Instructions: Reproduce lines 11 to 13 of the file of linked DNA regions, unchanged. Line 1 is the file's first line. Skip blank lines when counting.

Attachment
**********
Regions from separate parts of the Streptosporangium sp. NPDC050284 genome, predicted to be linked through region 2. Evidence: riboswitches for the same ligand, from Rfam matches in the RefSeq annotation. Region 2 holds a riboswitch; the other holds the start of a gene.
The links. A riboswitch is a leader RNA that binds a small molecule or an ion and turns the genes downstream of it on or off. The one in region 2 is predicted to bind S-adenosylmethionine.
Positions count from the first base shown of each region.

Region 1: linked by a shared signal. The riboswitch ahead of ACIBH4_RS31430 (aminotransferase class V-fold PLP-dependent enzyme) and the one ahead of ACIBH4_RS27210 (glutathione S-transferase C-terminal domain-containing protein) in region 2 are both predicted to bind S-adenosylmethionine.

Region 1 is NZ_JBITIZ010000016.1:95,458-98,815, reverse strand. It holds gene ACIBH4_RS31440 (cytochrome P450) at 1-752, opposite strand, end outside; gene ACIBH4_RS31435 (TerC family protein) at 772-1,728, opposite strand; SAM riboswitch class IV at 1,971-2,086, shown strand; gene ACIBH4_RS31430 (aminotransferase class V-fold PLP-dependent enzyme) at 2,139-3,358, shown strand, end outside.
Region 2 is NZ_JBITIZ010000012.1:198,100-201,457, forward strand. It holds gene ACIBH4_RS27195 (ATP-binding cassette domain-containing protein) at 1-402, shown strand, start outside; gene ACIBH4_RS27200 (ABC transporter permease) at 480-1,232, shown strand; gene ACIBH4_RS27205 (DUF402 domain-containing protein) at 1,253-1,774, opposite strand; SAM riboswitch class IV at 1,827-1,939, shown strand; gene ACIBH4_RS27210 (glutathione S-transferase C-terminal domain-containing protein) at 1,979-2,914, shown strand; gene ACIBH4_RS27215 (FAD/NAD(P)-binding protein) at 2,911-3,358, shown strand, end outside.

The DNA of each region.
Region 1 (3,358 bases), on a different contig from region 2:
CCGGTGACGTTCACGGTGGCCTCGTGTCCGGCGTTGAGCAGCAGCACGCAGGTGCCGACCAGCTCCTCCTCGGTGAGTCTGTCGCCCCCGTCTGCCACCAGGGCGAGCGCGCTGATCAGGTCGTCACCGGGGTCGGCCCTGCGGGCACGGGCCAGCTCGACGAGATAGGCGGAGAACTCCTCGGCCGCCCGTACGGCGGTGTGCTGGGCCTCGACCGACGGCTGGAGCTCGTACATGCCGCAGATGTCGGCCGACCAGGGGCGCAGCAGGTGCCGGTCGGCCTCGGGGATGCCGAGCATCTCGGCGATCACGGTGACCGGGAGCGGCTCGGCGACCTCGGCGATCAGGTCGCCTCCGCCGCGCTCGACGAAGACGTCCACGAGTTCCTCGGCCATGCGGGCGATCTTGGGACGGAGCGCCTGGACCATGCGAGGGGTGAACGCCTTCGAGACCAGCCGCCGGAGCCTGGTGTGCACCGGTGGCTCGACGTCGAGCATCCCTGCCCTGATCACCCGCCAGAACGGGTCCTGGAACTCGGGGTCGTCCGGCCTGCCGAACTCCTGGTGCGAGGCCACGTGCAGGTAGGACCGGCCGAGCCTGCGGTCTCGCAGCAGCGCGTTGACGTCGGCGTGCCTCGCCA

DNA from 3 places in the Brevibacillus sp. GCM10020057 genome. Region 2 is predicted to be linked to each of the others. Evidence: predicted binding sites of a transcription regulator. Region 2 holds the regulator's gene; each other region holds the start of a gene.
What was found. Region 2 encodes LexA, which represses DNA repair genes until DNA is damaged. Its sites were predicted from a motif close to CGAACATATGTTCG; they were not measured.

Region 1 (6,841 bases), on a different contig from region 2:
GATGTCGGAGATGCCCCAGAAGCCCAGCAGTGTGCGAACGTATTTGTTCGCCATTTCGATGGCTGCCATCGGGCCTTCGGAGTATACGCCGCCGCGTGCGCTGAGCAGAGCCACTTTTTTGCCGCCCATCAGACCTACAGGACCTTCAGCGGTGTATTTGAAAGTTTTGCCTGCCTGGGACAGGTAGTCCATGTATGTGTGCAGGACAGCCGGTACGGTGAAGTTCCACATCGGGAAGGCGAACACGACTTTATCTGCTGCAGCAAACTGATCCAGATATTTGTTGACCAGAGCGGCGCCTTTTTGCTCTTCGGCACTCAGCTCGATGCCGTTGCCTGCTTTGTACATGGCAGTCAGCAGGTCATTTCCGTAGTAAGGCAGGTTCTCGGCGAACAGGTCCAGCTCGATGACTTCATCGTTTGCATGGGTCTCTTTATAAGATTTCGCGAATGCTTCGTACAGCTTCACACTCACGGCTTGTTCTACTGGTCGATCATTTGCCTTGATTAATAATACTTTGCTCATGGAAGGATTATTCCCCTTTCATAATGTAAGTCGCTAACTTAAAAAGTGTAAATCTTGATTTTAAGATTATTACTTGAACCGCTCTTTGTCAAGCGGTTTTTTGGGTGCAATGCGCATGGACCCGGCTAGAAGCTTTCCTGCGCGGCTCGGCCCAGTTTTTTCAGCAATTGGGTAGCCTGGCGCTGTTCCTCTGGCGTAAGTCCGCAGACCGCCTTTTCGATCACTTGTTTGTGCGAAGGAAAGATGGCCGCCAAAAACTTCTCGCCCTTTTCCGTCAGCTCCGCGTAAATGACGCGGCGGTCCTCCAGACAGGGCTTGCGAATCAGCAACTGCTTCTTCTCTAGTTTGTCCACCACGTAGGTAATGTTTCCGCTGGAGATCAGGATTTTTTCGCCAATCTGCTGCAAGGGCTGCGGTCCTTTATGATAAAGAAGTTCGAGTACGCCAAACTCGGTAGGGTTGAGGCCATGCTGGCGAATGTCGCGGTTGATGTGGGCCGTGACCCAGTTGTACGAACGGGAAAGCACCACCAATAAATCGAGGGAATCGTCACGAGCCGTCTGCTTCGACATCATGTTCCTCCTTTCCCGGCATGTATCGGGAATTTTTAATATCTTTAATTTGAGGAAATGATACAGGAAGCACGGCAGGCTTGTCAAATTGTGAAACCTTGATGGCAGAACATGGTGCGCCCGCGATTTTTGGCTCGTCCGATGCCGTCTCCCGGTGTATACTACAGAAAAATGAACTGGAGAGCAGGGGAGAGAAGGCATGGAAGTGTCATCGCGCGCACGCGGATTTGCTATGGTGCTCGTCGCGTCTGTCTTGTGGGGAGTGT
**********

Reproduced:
What was found. Region 2 encodes LexA, which represses DNA repair genes until DNA is damaged. Its sites were predicted from a motif close to CGAACATATGTTCG; they were not measured.

Region 1 (6,841 bases), on a different contig from region 2:
GATGTCGGAGATGCCCCAGAAGCCCAGCAGTGTGCGAACGTATTTGTTCGCCATTTCGATGGCTGCCATCGGGCCTTCGGAGTATACGCCGCCGCGTGCGCTGAGCAGAGCCACTTTTTTGCCGCCCATCAGACCTACAGGACCTTCAGCGGTGTATTTGAAAGTTTTGCCTGCCTGGGACAGGTAGTCCATGTATGTGTGCAGGACAGCCGGTACGGTGAAGTTCCACATCGGGAAGGCGAACACGACTTTATCTGCTGCAGCAAACTGATCCAGATATTTGTTGACCAGAGCGGCGCCTTTTTGCTCTTCGGCACTCAGCTCGATGCCGTTGCCTGCTTTGTACATGGCAGTCAGCAGGTCATTTCCGTAGTAAGGCAGGTTCTCGGCGAACAGGTCCAGCTCGATGACTTCATCGTTTGCATGGGTCTCTTTATAAGATTTCGCGAATGCTTCGTACAGCTTCACACTCACGGCTTGTTCTACTGGTCGATCATTTGCCTTGATTAATAATACTTTGCTCATGGAAGGATTATTCCCCTTTCATAATGTAAGTCGCTAACTTAAAAAGTGTAAATCTTGATTTTAAGATTATTACTTGAACCGCTCTTTGTCAAGCGGTTTTTTGGGTGCAATGCGCATGGACCCGGCTAGAAGCTTTCCTGCGCGGCTCGGCCCAGTTTTTTCAGCAATTGGGTAGCCTGGCGCTGTTCCTCTGGCGTAAGTCCGCAGACCGCCTTTTCGATCACTTGTTTGTGCGAAGGAAAGATGGCCGCCAAAAACTTCTCGCCCTTTTCCGTCAGCTCCGCGTAAATGACGCGGCGGTCCTCCAGACAGGGCTTGCGAATCAGCAACTGCTTCTTCTCTAGTTTGTCCACCACGTAGGTAATGTTTCCGCTGGAGATCAGGATTTTTTCGCCAATCTGCTGCAAGGGCTGCGGTCCTTTATGATAAAGAAGTTCGAGTACGCCAAACTCGGTAGGGTTGAGGCCATGCTGGCGAATGTCGCGGTTGATGTGGGCCGTGACCCAGTTGTACGAACGGGAAAGCACCACCAATAAATCGAGGGAATCGTCACGAGCCGTCTGCTTCGACATCATGTTCCTCCTTTCCCGGCATGTATCGGGAATTTTTAATATCTTTAATTTGAGGAAATGATACAGGAAGCACGGCAGGCTTGTCAAATTGTGAAACCTTGATGGCAGAACATGGTGCGCCCGCGATTTTTGGCTCGTCCGATGCCGTCTCCCGGTGTATACTACAGAAAAATGAACTGGAGAGCAGGGGAGAGAAGGCATGGAAGTGTCATCGCGCGCACGCGGATTTGCTATGGTGCTCGTCGCGTCTGTCTTGTGGGGAGTGT